Brokers are willing to bear the cost of stronger investment-advice standards, as long as regulators also tell them how to meet the higher bar, according to a leading Wall Street trade organization.
The Securities and Exchange Commission is considering whether to require brokers to act in the best interest of their clients when providing retail investment advice – a more stringent requirement than the suitability rule that currently governs sales of financial products.
Kevin Carroll, managing director and associate general counsel of the Securities Industry and Financial Markets Association, said that the benefit of a higher standard is “self-evident.”
“You don't need further economic proof to establish that point,” Mr. Carroll said on Thursday at the TD Ameritrade Institutional Fiduciary Leadership Summit in Palm Beach, Fla.
He acknowledged that imposing a uniform fiduciary standard would make compliance more expensive for brokers. “We're largely willing to accept a certain cost, probably a substantial cost, in order to establish this uniform standard,” Mr. Carroll said.
He cautioned, though, that the SEC must define how brokers can meet a fiduciary standard within their business model -- which is highlighted by an “episodic” rather than “continuous” relationship with clients, non-discretionary control over their accounts and the mandate to managing conflicts of interest rather than avoid them.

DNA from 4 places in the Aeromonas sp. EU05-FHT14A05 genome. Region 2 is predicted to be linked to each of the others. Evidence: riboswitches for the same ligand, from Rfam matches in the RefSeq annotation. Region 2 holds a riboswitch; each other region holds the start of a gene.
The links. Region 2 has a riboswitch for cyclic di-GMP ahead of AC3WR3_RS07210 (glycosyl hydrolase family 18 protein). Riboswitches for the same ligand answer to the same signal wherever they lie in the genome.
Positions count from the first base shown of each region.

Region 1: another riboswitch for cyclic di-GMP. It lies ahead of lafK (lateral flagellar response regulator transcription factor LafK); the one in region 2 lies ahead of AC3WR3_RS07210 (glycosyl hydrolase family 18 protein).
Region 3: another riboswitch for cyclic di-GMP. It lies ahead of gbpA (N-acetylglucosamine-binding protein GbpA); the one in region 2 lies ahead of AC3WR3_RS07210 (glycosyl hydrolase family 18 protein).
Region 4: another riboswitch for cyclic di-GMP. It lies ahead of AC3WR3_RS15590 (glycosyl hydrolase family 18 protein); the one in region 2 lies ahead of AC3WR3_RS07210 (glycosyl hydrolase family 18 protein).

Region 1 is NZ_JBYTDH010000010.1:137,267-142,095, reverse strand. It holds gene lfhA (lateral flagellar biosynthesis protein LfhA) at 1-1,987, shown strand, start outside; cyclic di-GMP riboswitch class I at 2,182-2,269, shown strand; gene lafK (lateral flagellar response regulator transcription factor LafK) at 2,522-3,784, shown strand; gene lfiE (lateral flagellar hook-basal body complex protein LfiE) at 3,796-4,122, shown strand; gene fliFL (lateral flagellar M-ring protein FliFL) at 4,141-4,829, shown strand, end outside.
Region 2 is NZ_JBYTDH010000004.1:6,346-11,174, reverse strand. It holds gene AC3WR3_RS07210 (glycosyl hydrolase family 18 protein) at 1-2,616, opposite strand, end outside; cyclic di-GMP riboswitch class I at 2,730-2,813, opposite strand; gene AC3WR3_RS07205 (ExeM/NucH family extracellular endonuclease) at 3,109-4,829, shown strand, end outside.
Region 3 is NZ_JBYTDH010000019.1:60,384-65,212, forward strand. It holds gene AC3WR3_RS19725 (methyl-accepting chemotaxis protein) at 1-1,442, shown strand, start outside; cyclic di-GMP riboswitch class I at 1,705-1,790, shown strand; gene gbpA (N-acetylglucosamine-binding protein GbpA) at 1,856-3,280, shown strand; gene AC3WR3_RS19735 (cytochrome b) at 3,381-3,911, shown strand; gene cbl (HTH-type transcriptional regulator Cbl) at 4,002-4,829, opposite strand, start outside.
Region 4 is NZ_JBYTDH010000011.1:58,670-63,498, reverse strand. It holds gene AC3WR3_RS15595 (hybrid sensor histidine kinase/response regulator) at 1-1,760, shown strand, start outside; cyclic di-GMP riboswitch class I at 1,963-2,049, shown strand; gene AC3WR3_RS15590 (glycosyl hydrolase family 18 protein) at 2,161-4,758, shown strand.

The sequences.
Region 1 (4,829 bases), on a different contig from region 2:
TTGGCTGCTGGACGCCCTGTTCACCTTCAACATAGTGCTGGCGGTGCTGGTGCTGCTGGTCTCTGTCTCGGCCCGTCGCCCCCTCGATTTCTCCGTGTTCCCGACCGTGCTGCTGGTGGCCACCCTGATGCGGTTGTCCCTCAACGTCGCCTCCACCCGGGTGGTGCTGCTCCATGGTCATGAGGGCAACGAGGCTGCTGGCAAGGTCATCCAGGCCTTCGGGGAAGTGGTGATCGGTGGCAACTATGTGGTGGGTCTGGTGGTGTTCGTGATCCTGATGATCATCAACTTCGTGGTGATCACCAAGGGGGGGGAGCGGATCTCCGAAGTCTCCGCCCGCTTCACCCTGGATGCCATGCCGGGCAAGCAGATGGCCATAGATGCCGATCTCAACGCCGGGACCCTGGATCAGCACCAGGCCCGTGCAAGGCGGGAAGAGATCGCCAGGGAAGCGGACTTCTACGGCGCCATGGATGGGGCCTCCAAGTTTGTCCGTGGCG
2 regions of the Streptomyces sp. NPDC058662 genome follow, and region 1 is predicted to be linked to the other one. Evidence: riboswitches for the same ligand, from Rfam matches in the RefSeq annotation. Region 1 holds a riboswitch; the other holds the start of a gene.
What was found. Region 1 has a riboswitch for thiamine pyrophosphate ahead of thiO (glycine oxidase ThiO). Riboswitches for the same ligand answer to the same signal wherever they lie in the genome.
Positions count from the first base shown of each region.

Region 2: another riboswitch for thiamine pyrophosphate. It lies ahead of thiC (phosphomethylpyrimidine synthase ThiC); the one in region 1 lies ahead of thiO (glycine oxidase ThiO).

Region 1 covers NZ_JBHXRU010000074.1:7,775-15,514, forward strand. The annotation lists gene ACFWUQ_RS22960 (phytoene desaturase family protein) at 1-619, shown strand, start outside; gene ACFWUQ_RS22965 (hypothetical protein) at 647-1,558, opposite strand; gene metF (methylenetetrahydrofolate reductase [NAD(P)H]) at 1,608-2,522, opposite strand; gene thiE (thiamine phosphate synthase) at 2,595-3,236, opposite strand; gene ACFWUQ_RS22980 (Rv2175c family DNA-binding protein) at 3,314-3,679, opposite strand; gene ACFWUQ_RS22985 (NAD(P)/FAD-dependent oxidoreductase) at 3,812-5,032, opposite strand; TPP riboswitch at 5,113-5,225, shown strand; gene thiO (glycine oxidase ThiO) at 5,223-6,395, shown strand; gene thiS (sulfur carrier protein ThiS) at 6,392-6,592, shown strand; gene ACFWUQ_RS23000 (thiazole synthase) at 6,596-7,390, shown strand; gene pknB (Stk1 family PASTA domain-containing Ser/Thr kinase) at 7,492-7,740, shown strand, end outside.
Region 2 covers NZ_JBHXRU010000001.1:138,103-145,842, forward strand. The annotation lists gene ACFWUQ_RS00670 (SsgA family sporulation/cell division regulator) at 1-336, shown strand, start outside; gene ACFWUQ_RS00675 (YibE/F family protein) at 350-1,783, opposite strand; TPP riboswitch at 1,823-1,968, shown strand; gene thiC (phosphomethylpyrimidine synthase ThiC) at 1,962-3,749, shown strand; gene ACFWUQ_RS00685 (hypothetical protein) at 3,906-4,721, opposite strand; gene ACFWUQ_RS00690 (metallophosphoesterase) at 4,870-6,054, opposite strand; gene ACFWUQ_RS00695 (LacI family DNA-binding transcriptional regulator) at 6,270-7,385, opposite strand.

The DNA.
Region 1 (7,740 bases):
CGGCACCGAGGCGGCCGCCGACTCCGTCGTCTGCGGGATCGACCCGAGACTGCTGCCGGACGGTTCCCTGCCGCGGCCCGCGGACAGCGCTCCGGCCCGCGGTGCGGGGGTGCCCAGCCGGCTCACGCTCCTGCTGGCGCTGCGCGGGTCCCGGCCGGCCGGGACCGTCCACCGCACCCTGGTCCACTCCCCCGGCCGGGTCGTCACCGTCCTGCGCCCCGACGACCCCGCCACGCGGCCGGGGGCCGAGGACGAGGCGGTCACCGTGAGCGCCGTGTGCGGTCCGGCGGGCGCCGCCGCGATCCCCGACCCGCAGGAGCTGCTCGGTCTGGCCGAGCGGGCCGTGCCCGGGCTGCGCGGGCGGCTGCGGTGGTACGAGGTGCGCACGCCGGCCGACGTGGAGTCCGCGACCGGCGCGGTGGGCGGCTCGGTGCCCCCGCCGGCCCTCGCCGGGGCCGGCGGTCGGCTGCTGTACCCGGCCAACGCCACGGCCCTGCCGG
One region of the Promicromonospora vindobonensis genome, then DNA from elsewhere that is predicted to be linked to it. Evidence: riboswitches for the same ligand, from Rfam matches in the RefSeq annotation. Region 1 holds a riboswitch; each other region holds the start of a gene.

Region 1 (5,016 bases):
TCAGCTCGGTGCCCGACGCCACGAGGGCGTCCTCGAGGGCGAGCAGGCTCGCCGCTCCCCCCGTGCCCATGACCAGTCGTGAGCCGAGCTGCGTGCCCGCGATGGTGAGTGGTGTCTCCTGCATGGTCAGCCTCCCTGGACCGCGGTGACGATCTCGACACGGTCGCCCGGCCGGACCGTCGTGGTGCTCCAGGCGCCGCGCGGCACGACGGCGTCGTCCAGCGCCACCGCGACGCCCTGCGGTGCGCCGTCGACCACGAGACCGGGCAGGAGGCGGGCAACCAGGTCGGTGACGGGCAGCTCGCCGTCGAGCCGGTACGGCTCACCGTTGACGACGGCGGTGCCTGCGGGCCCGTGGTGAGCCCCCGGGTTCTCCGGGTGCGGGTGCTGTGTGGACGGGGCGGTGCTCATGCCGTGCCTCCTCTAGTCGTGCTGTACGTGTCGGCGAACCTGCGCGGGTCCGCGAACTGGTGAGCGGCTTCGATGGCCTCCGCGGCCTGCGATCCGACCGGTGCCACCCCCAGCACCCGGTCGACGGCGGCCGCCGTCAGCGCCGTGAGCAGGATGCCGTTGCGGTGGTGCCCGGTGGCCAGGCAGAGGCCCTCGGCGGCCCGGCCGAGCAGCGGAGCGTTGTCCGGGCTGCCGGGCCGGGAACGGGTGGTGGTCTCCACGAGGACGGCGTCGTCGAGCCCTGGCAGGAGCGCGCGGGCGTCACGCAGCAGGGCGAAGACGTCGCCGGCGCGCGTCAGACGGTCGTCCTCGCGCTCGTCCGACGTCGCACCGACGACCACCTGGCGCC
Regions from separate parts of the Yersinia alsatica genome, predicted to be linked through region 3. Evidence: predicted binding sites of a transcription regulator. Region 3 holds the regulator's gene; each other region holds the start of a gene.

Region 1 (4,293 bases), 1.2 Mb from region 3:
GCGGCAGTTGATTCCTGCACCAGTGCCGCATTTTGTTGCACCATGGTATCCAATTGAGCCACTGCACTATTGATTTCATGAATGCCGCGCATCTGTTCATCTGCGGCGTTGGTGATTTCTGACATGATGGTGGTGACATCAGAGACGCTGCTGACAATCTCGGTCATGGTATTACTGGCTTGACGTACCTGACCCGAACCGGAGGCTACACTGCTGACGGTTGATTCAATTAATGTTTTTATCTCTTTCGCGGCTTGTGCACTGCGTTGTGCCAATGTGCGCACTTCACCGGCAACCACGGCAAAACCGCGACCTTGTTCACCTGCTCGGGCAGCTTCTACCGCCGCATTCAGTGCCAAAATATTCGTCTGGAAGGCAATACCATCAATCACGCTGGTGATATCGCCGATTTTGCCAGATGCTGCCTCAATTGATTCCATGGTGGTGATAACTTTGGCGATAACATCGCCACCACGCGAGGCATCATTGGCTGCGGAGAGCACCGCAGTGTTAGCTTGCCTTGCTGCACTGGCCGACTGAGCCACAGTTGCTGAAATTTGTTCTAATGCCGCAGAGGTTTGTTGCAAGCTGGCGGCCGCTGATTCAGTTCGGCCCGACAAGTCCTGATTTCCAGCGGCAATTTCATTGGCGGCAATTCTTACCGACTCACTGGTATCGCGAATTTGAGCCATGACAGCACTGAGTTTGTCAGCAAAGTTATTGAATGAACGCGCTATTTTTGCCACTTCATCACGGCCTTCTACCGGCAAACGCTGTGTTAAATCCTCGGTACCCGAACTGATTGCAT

“What we're saying is articulate the existing fiduciary duty through rules,” Mr. Carroll said. “We need guidance on how an episodic fiduciary duty will work.”
The points that Mr. Carroll made will likely be reflected in a SIFMA comment letter to the SEC next month. On March 1, the agency released a request for information for a cost-benefit analysis of a potential fiduciary-duty rule. The deadline is July 5.
The Dodd-Frank financial reform law gave the SEC the authority to establish a uniform fiduciary duty standard. The agency said that it will use the cost-benefit study to determine whether to propose a rule.
Marilyn Mohrman-Gillis, managing director of public policy and communications at the Certified Financial Planner Board of Standards Inc., warned that the SEC may go too far in accommodating brokers. “If the SEC continues to try to mold the fiduciary standard so that it works with all broker-dealer business practices, we believe, by definition, it will be a watered-down standard,” Ms. Mohrman-Gillis said at the conference.
Don Trone, president of the Leadership Center for Investment Stewards, said that the cost-benefit analysis the SEC is undertaking will be a challenge because of the sharp difference between the broker and adviser standards. “Suitability and fiduciary are asymmetrical,” Mr. Trone told conference audience.
He cautioned against the type of rules-based approach that Mr. Carroll advocates. “Never in the history of civilization have more rules improved the behavior of society,” Mr. Trone said.
He said that broker concerns could be addressed by “safe harbor” provisions in a uniform fiduciary standard.
Mr. Carroll is confident that brokers will continue to be able to engage in one activity that advisers don't practice – principal trading.
“The SEC is probably heading in that direction,” he said.